Joe was introduced to Tableau by The Information Lab at a careers event just before graduating with a BA in Earth Sciences from the University of Cambridge. He then became familiar with geospatial data in his first role after university working at the UK Hydrographic Office, the government office for maritime data. Working in a highly visual space encouraged Joe to become more involved with data visualisation, developing his Tableau skills in his spare time. He is looking forward to applying data analytics in areas of previous experience such as across the Energy and Marine sectors.
Last week I wrote about my ideas on redesigning my second ever viz on the cost of beer at MLB games. Here I talk through what I came up with and my ideas for my third reviz on US Population Predictions.
So today is our penultimate day at The Data School and we’ve been asked to reflect on our time in training. In this blog I look back at my first blog, ‘Expectations of The Data School’, and write about what I didn’t expect.
So I finally got round to redesigning my first ever viz on Tableau Public using Makeover Monday’s dataset on Women in the House of Representatives. In this blog, I recap my reviz and move on to my second ever viz – Cost of Beer at MLB Grounds.
Two weeks ago marked one year since I posted my first Viz to Tableau Public. Looking back over my old work, I always think ‘this could have been more insightful’; ‘this could have used something I’ve learnt since’ or ‘what was I even thinking?!’. So, I decided to reviz my old work ‘one-year-on’.
When building complex dashboards in Tableau, it is often not possible to drop sheets exactly where you want them.
Tableau’s Layout Containers allow you to solve these issues and build clean dashboards. Unfortunately, they are not always the most intuitive, and I am probably not the only person who has simply dragged worksheets onto a dashboard until they look ‘about right’.
In this blog, I answer what is a layout container? What is the difference between horizontal and vertical containers? And how can Layout Containers be used when dashboarding?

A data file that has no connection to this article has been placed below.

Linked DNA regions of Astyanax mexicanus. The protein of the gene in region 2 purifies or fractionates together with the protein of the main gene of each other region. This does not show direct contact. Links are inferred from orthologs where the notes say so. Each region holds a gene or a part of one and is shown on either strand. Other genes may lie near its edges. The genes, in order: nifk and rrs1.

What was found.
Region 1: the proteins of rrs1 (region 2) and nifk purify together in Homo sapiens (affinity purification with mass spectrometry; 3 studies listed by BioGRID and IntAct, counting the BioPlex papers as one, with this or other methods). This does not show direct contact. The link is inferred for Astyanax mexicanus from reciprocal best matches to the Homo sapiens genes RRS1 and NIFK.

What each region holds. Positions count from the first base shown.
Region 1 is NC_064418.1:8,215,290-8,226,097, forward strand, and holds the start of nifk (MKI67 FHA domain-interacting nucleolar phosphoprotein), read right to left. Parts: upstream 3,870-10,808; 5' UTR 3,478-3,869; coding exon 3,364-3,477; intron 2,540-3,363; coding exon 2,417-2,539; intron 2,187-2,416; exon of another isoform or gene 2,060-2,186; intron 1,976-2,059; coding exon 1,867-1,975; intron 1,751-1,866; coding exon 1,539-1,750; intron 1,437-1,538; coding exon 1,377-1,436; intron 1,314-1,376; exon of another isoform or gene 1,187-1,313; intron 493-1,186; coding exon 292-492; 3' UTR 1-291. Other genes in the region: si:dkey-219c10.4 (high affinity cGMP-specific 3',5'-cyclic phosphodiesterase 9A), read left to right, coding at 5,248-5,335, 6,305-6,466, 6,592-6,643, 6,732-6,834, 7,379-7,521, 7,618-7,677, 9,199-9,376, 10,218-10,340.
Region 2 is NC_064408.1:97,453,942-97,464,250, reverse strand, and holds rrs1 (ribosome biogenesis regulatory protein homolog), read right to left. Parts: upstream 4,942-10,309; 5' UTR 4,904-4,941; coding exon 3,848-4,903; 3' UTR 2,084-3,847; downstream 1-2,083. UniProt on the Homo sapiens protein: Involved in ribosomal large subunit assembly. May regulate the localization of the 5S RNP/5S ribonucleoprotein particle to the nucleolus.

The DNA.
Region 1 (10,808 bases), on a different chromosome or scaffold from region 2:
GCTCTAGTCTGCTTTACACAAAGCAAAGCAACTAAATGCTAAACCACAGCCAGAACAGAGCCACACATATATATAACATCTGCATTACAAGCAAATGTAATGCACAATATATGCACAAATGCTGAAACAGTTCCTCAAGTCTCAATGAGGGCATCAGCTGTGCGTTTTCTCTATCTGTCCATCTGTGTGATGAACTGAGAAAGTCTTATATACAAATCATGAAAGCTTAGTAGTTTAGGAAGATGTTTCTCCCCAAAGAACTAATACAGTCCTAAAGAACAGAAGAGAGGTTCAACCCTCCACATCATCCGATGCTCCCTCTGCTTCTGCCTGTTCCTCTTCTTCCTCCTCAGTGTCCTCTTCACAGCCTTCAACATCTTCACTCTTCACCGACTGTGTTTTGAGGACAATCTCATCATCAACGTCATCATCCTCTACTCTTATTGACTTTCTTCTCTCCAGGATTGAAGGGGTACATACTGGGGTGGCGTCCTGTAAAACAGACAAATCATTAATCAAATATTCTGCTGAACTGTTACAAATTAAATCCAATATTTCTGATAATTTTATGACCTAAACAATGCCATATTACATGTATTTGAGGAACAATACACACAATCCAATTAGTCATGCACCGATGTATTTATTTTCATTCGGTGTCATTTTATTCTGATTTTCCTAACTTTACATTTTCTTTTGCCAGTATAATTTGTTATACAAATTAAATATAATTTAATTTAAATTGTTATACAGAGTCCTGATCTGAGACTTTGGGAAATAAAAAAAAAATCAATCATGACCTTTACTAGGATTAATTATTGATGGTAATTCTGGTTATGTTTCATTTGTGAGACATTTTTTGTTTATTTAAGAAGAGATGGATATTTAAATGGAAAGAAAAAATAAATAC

Today's challenge was different from the first three days of Dashboard Week in two ways. 1. We had to use Tableau Prep over Alteryx, 2. We were not allowed to use Tableau Desktop as our visualisation tool. The data was from the Federal Communications Commission who...
Today we were tasked to download data from Harvard Dataverse on electricity in India. The data was survey based (again). Respondents were asked about their energy source, their perceptions to energy use as well as background such as employment and where they lived....
Today's challenge was based on Rules of Parliament and involved getting data from ParlRulesData.org. The only problem was, we weren't allowed to download any data. Instead, all the information we needed had to be scraped from the website directly. Getting the data:The...
This week is the infamous Dashboard Week for DS16. Every day this week we will be given data at the start of the data. The challenge is to carry out any manipulation required in Alteryx, find a story and build a dashboard in Tableau which has to be published to...
Due to limited space on dashboards, charts with many marks are often cut down to a view which shows the Top 10 or 20 marks. Sometimes we might want to investigate a mark outside of the Top N and see this included on our view. This blog outlines how to build this functionality for both bar charts and sparklines with a use case from Makeover Monday.
Often on a dashboard in Tableau there is not enough space to display all the levels of detail in your dataset. Set Action drilldowns allow the user to see a lower level of granularity before investigating the underlying data. This blog outlines how to build a bar chart drilldown. I then explain how to build different variations on design including how to show the maximum data point in the underlying data; drilldown arrow headers and vertical titles for the selected header.
Chained Analytical Apps are composed of multiple apps that run sequentially allowing a more intuitive user experience. They work by using the output from an initial app as the input for a secondary app and so on. In this blog, I outline a use case for Chained Analytical Apps and how to build them.
On Tableau Server, there are two main ways to limit content available to certain users – Site Roles and Permissions. Site Roles apply to Users rather than Projects. In this blog, I explain this difference and the different Site Roles available on Tableau Server.
Last week was our first week-long project – creating individual entries for Tableau’s international Iron Viz competition. In this blog, I talk through my final submission. With my project lead coming up next week, I also reflect on the challenges of working to make dashboards over a week.
When saving work from Tableau, just like Excel, there are a lot of file types to choose from. Up until today, I had mainly taken a guess at which option to go for so I was interested to talk through the differences on Tuesday. In this blog, I will try to outline these different file types encountered when working with Tableau to help users choose the right file format for their intended purpose.
Format text and lines on all charts on a dashboard at once. This saves you revisiting every worksheet on your dashboard to reformat.
Some Datasources contain a row which is a natural reference. This blog looks at how to show this row as a reference line.
Ever had a data source where each column is showing a similar metric? Allow the user to switch between measures on a single view using this parameter trick.